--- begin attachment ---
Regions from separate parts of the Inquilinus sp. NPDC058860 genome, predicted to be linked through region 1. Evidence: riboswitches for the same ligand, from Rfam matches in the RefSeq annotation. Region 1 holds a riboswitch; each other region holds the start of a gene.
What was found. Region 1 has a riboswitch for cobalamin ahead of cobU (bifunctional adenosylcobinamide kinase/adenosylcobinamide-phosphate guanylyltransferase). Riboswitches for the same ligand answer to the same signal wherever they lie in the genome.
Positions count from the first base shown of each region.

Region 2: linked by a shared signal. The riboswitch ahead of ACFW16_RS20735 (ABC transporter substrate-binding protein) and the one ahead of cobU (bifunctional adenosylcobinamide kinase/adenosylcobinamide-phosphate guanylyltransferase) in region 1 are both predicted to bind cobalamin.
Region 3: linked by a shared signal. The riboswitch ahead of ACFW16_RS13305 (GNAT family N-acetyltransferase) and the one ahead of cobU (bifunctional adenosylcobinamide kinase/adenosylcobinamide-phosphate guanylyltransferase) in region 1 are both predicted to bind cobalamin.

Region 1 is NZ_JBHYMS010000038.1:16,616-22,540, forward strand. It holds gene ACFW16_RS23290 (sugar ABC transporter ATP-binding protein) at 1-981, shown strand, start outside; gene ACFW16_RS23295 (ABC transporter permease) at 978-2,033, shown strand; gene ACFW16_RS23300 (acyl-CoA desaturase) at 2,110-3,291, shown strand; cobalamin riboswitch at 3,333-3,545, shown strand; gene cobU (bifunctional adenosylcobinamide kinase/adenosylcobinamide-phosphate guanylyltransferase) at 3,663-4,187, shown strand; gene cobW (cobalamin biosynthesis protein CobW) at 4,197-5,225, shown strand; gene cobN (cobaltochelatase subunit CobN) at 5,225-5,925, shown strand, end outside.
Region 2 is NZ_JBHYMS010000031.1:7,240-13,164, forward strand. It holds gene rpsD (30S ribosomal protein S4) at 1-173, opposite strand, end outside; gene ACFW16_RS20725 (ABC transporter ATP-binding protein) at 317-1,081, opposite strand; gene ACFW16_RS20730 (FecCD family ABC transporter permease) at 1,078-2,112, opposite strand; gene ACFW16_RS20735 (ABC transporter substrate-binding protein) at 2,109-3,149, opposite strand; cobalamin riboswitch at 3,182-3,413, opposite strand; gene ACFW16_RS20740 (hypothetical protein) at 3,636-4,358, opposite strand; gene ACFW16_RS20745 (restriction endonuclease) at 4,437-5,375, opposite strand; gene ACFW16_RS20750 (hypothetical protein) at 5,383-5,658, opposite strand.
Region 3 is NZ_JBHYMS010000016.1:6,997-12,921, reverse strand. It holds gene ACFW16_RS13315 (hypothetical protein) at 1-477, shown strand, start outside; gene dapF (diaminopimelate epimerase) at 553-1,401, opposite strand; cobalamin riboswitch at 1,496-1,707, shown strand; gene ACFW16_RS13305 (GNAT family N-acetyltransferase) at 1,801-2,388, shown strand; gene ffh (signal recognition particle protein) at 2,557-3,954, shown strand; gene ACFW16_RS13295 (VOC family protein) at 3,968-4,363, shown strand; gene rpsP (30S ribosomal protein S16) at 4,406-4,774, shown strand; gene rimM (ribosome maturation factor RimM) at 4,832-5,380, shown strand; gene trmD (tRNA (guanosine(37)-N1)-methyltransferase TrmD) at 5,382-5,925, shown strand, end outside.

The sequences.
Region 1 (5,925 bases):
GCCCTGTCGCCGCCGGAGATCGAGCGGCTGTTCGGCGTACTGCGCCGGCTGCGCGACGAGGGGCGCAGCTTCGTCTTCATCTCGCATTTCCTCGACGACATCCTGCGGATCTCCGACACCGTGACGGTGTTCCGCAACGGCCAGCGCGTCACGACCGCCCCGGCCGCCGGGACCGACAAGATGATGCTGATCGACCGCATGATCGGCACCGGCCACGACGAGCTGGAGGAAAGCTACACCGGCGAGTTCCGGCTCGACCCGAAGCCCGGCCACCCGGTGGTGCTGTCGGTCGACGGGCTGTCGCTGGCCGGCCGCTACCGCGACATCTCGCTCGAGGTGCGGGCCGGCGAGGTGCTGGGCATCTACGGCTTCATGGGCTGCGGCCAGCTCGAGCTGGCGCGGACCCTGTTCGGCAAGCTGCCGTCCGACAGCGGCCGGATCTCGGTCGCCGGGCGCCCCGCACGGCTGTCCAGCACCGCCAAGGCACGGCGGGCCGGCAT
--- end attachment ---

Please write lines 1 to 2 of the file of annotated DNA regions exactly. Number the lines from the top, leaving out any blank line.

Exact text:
Regions from separate parts of the Inquilinus sp. NPDC058860 genome, predicted to be linked through region 1. Evidence: riboswitches for the same ligand, from Rfam matches in the RefSeq annotation. Region 1 holds a riboswitch; each other region holds the start of a gene.
What was found. Region 1 has a riboswitch for cobalamin ahead of cobU (bifunctional adenosylcobinamide kinase/adenosylcobinamide-phosphate guanylyltransferase). Riboswitches for the same ligand answer to the same signal wherever they lie in the genome.